Nursing Science students to play Santa in Tanzania

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Nursing Science students to play Santa in Tanzania


25 October 2012

25 October 2012

The University of the Sunshine Coast has teamed up with Buderim’s own version of Santa’s workshop to bring smiles to the faces of orphaned children in Tanzania this Christmas.

A group of USC Nursing Science students will deliver handcrafted wooden toys made by volunteers from the Buderim Men’s Shed to children at Upendo Orphanage and Nursery School in Moshi on Christmas Day.

The orphanage is one of the facilities the nursing students will visit during four weeks of voluntary work in Tanzania. Other venues include the Rau Day Care Centre, St Joseph Hospital and Mawenzi Regional Hospital.

Buderim Men’s Shed coordinator Norm Thursby said the group’s toymakers made about 800 toys every year for disadvantaged children.

“When Leonie Williams from USC told us that the only toys that the children in the hospitals played with were inflated rubber gloves that volunteers supplied, we were only too happy to help out,” he said.

“Because the availability of toys over there is zero, anything is better than nothing, so we are making basic toys – things like blocks and small trucks.”

USC’s Senior Lecturer in Nursing Dr Leonie Williams said the students were looking forward to seeing the children’s reactions on Christmas Day.

She said the volunteer work, in both hospitals and health centres, gave students an insight into the tough lives and working conditions in an underdeveloped nation.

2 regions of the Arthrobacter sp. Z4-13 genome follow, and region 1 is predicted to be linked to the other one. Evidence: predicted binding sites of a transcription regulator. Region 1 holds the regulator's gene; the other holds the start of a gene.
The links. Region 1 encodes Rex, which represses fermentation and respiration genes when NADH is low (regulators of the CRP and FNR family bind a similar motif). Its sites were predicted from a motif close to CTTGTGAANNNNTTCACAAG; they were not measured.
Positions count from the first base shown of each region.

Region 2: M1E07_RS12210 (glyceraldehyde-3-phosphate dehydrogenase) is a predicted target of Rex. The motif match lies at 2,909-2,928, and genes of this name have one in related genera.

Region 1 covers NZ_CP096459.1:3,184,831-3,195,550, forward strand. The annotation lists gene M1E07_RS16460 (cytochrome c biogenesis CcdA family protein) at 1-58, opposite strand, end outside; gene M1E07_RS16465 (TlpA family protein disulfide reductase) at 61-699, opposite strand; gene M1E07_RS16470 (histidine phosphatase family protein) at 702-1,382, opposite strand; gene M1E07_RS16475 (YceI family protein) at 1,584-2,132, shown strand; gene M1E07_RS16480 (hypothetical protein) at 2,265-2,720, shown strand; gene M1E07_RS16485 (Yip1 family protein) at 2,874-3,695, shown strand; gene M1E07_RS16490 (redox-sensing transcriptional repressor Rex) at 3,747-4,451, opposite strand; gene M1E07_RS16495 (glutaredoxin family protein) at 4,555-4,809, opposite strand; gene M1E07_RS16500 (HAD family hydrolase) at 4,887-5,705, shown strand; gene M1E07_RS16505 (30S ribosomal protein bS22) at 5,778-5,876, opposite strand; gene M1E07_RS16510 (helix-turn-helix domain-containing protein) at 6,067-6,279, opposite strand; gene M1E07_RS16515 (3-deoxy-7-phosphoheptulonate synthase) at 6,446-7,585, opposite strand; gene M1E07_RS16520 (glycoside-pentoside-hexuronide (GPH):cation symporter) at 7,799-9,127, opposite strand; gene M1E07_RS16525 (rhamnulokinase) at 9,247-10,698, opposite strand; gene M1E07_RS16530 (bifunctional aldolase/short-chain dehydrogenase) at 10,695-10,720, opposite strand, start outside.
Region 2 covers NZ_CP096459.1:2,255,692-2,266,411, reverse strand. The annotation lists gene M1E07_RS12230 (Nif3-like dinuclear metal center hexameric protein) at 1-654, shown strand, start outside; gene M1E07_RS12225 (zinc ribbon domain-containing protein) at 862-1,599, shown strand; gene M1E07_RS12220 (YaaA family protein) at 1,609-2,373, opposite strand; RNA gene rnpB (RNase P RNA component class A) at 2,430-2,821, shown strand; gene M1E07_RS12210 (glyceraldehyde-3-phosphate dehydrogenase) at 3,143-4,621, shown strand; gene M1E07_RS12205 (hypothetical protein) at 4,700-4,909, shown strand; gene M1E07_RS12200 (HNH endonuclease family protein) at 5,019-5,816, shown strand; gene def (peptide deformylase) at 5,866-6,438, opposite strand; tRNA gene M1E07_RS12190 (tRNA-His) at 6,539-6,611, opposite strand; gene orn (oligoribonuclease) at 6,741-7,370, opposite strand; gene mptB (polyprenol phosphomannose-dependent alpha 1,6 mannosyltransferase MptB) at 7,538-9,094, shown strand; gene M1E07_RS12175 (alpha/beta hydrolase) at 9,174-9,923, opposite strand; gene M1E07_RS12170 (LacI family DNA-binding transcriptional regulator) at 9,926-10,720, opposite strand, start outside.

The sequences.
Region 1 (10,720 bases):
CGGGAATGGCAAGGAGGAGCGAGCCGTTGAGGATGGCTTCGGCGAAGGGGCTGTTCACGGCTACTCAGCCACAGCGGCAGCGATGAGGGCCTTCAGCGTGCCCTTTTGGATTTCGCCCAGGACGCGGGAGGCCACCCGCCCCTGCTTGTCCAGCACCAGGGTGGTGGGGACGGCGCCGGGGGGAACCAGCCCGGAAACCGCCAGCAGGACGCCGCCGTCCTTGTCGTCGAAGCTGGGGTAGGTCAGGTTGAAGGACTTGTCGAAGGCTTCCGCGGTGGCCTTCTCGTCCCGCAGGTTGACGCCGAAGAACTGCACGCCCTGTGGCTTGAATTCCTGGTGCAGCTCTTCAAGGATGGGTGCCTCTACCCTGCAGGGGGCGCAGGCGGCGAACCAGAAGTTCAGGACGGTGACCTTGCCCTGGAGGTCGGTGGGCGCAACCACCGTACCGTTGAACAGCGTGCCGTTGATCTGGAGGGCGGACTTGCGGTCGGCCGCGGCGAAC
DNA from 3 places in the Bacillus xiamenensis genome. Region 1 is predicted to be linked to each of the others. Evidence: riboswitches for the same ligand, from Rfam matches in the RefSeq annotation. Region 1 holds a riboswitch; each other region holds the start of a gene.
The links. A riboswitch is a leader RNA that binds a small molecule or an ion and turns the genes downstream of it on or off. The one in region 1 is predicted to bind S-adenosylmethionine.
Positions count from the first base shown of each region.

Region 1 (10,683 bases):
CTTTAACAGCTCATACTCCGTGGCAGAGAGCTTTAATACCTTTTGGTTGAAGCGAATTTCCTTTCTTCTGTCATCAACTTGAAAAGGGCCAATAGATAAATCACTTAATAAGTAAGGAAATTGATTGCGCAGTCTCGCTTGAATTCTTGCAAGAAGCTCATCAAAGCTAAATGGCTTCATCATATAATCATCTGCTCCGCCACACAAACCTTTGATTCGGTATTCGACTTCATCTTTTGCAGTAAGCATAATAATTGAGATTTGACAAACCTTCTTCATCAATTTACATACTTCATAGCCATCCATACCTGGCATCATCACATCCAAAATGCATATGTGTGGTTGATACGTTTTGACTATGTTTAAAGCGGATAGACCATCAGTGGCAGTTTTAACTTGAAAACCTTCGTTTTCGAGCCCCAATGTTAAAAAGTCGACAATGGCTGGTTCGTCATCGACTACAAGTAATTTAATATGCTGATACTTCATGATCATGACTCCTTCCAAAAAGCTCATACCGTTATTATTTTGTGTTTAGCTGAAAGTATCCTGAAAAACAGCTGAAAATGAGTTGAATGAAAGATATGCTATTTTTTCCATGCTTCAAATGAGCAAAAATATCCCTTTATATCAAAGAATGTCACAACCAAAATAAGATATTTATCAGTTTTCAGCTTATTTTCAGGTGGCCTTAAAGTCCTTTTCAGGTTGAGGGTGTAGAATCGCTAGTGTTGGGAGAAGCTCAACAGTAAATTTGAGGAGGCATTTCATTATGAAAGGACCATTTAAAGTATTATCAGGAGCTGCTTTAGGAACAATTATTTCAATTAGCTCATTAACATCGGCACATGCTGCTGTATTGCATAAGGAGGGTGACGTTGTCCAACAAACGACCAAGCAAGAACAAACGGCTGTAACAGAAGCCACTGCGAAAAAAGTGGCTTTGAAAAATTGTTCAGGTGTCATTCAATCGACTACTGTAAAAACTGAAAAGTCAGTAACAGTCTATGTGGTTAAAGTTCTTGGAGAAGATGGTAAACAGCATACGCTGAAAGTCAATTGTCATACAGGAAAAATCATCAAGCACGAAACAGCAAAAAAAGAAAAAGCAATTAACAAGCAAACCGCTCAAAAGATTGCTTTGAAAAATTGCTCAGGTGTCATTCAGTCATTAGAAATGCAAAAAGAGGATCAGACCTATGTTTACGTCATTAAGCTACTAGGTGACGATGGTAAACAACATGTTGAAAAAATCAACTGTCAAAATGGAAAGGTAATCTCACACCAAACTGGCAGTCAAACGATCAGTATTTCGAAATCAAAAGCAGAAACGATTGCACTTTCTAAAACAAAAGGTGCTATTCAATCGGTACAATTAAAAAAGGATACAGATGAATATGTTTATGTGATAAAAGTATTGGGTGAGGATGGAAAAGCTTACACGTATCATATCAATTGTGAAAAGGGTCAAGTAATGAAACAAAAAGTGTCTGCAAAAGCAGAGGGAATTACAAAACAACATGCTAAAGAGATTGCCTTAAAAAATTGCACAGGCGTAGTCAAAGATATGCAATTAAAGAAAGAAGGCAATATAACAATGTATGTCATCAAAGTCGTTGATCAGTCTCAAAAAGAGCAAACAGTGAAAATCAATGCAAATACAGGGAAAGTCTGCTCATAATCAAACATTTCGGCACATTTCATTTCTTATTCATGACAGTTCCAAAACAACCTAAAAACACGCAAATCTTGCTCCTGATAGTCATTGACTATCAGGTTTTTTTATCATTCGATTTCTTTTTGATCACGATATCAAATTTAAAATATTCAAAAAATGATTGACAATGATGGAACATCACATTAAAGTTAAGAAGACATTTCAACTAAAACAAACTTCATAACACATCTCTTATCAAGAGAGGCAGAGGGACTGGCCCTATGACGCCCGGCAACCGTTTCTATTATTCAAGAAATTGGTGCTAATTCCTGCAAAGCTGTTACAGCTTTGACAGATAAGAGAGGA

“It's a life-changing event for many students,” she said.

“The hospital I was working in when I was over there last time had no running water or insect screens in the wards, and candles were used for night lights.

“This type of work prepares students for disaster relief and gives them an understanding of the hardships should they choose to work in a third-world country.”

Dr Williams said participating students were required to be vaccinated for diseases including yellow fever, cholera and typhoid fever prior to leaving Australia.

“There are many diseases over there that we are not familiar with,” she said.

“We don’t see children with malaria here, or the level of gastroenteritis, or children with HIV. So we learn about those things from them, and what they learn from us is nursing best practice.”

Michelle Widdicombe

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